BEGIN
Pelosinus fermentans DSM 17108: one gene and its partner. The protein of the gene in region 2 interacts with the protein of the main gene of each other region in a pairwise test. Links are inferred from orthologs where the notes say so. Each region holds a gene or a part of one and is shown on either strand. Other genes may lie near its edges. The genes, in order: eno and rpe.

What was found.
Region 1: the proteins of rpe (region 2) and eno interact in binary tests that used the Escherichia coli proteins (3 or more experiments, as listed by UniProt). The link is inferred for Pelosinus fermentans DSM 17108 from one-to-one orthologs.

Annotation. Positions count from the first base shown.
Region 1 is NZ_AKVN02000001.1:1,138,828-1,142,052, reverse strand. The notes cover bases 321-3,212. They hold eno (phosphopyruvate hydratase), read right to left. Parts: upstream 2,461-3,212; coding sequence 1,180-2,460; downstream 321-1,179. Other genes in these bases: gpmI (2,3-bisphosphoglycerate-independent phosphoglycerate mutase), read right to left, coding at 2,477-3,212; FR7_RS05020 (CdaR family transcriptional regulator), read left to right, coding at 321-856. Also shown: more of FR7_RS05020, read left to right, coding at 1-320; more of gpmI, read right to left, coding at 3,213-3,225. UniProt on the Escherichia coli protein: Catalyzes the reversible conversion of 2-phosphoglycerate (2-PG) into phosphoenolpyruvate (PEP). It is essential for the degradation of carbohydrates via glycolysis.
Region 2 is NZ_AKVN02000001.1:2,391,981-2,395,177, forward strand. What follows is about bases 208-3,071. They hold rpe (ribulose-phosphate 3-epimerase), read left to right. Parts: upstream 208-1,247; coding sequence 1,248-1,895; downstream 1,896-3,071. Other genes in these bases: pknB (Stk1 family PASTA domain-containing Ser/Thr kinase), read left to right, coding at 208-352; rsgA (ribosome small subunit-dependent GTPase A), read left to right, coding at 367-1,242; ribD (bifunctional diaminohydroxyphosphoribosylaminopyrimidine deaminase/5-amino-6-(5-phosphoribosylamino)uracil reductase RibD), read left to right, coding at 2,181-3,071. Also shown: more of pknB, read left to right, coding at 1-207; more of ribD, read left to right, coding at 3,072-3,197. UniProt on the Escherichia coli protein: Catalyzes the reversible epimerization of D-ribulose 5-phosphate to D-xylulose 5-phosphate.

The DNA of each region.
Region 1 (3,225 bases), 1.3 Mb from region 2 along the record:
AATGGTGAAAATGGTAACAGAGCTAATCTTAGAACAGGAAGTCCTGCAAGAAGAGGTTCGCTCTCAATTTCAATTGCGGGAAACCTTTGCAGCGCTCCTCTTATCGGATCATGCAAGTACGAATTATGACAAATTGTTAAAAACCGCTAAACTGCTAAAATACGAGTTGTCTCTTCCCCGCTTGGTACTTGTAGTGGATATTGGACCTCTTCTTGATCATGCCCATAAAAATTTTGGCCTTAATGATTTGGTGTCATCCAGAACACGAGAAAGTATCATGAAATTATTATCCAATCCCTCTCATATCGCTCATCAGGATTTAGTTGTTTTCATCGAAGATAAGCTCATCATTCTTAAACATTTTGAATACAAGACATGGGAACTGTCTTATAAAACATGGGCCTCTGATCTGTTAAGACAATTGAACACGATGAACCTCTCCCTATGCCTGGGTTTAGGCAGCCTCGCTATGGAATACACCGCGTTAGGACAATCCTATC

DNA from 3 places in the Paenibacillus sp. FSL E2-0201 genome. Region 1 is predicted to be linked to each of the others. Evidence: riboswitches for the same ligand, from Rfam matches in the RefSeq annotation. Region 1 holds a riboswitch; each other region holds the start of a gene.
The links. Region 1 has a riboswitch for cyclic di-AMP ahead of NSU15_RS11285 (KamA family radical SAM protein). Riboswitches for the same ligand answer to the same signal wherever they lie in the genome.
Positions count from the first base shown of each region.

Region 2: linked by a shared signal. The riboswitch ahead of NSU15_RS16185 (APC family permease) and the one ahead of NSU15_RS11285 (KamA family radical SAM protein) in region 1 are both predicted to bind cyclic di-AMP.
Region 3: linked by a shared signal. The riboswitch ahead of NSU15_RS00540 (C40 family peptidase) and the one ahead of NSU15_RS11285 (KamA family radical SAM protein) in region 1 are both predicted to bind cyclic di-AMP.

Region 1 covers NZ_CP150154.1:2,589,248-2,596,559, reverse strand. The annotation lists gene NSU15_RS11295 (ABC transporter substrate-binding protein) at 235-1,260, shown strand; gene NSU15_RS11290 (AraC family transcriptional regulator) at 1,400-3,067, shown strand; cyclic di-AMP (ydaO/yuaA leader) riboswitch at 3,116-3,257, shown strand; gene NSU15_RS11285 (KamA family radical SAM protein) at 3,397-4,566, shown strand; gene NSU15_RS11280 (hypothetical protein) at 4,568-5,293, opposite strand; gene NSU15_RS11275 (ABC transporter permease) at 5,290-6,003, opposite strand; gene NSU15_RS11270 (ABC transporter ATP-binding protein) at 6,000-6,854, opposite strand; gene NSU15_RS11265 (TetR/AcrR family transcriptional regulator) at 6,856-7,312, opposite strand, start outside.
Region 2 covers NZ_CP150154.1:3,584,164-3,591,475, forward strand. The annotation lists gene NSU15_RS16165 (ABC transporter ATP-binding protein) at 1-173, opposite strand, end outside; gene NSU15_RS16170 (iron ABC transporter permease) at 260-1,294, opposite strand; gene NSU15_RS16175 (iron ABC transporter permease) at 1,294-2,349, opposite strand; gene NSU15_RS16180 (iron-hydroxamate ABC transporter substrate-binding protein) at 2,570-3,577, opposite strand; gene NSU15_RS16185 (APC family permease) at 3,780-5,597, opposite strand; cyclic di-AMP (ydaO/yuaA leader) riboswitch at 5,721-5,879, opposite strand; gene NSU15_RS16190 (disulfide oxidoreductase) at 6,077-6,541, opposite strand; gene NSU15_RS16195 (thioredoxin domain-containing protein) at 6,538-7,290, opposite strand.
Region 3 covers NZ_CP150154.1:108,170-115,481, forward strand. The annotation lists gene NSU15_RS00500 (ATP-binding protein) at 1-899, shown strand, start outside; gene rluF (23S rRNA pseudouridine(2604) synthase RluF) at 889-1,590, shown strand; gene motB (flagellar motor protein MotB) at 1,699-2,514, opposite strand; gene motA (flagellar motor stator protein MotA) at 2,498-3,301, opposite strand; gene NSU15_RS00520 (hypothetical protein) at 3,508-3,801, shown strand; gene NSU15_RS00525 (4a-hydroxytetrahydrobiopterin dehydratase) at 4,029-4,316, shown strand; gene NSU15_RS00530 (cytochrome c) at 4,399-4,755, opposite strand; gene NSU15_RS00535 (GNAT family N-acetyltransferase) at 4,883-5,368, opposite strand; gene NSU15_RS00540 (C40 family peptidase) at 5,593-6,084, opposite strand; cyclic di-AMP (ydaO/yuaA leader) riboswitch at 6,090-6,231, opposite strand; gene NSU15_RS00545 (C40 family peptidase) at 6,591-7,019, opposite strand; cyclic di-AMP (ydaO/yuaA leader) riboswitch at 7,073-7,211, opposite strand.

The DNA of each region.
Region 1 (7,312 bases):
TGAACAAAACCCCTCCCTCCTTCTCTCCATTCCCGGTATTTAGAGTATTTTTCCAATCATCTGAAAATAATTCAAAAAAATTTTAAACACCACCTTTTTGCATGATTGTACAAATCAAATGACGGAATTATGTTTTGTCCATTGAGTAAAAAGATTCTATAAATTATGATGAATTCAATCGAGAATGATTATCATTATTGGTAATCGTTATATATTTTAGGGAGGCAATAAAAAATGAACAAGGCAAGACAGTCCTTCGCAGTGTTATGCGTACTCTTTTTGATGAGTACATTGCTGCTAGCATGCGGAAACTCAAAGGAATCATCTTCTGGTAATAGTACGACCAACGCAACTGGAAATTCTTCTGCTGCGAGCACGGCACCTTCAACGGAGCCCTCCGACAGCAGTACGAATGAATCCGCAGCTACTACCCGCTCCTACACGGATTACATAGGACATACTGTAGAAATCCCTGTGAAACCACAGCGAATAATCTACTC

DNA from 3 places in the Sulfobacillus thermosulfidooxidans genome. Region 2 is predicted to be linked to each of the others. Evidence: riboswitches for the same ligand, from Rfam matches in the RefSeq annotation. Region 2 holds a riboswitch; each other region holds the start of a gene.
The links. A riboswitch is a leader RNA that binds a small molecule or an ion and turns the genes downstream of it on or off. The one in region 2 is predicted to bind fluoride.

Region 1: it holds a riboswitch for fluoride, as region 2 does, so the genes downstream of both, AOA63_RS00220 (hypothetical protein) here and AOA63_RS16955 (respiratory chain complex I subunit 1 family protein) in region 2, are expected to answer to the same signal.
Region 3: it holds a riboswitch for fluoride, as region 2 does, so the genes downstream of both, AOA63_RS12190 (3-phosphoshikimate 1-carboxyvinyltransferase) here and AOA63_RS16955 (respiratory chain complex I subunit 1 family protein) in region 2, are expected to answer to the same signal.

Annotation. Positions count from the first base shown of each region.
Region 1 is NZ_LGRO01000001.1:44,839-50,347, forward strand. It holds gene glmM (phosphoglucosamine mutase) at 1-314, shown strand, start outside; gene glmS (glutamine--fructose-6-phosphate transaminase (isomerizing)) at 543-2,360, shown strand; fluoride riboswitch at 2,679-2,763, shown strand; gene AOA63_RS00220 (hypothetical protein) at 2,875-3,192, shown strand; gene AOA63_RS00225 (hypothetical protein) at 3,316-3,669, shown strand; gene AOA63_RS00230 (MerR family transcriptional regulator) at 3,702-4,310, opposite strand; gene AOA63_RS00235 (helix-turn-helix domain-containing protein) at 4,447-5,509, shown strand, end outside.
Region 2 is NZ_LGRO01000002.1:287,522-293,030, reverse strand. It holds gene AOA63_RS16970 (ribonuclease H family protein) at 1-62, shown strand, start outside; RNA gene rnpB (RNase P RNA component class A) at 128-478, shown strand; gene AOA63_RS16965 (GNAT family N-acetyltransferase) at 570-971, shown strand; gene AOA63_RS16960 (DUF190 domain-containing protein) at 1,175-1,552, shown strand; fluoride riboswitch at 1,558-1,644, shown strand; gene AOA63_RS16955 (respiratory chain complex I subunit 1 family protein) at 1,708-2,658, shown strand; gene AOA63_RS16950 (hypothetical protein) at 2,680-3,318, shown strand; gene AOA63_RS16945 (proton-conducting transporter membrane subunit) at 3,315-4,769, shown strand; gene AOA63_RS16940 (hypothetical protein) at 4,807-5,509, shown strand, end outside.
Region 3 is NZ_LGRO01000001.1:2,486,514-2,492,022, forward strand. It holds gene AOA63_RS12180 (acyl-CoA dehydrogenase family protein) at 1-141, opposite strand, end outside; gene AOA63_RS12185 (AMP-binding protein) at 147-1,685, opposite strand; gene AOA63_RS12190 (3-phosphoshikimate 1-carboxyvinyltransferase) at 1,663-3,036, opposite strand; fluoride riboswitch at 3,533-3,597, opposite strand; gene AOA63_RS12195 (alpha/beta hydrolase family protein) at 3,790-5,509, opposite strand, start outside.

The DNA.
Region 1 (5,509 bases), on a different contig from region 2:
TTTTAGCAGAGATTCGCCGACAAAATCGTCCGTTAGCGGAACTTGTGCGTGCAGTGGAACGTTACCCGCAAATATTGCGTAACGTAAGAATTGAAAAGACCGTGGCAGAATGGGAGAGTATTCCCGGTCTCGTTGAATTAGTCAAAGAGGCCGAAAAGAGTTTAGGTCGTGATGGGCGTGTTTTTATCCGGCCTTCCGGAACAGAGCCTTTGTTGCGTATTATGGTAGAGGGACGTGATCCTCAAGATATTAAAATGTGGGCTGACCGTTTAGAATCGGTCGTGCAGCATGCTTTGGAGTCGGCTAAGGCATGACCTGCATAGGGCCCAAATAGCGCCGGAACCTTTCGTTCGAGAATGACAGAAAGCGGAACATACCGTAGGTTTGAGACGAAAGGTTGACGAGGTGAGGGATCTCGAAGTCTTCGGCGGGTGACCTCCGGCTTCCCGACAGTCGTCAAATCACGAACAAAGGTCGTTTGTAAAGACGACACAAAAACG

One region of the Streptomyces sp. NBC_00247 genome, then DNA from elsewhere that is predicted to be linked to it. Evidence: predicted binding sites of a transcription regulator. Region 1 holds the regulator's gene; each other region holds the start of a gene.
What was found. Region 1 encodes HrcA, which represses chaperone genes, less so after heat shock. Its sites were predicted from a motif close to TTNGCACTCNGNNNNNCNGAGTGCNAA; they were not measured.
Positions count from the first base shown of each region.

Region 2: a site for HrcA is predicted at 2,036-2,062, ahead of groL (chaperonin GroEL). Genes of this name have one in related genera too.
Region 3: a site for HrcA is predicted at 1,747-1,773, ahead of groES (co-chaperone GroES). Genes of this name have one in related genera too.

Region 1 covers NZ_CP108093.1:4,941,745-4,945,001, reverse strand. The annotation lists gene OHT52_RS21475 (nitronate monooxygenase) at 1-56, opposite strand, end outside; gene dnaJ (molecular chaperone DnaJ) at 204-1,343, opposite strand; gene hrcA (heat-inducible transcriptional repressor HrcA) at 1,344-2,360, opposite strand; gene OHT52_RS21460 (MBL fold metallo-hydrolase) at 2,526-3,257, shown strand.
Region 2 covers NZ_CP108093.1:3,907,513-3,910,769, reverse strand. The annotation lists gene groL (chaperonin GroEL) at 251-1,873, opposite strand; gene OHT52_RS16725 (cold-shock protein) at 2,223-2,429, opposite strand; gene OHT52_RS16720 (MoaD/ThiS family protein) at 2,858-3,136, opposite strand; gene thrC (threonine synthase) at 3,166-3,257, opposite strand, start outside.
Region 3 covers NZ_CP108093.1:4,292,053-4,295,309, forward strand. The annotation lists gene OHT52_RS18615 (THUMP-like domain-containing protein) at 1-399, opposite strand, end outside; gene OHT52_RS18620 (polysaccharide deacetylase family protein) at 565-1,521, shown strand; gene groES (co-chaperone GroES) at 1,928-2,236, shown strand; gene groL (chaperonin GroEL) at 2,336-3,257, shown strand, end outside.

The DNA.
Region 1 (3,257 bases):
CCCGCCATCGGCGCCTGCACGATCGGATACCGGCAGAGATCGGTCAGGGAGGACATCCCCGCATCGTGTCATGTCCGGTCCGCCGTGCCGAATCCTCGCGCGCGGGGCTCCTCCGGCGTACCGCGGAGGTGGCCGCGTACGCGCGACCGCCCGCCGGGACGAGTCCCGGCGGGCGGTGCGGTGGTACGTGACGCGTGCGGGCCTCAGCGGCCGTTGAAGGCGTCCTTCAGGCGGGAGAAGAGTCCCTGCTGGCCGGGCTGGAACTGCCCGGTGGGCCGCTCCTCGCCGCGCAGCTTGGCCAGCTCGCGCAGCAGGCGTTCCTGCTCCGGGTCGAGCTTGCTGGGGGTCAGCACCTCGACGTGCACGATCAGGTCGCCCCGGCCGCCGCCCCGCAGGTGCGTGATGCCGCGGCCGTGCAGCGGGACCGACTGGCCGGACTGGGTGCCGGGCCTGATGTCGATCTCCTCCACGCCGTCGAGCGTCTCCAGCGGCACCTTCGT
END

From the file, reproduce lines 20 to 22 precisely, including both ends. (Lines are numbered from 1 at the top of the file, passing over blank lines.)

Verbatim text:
TGAACAAAACCCCTCCCTCCTTCTCTCCATTCCCGGTATTTAGAGTATTTTTCCAATCATCTGAAAATAATTCAAAAAAATTTTAAACACCACCTTTTTGCATGATTGTACAAATCAAATGACGGAATTATGTTTTGTCCATTGAGTAAAAAGATTCTATAAATTATGATGAATTCAATCGAGAATGATTATCATTATTGGTAATCGTTATATATTTTAGGGAGGCAATAAAAAATGAACAAGGCAAGACAGTCCTTCGCAGTGTTATGCGTACTCTTTTTGATGAGTACATTGCTGCTAGCATGCGGAAACTCAAAGGAATCATCTTCTGGTAATAGTACGACCAACGCAACTGGAAATTCTTCTGCTGCGAGCACGGCACCTTCAACGGAGCCCTCCGACAGCAGTACGAATGAATCCGCAGCTACTACCCGCTCCTACACGGATTACATAGGACATACTGTAGAAATCCCTGTGAAACCACAGCGAATAATCTACTC

DNA from 3 places in the Sulfobacillus thermosulfidooxidans genome. Region 2 is predicted to be linked to each of the others. Evidence: riboswitches for the same ligand, from Rfam matches in the RefSeq annotation. Region 2 holds a riboswitch; each other region holds the start of a gene.
The links. A riboswitch is a leader RNA that binds a small molecule or an ion and turns the genes downstream of it on or off. The one in region 2 is predicted to bind fluoride.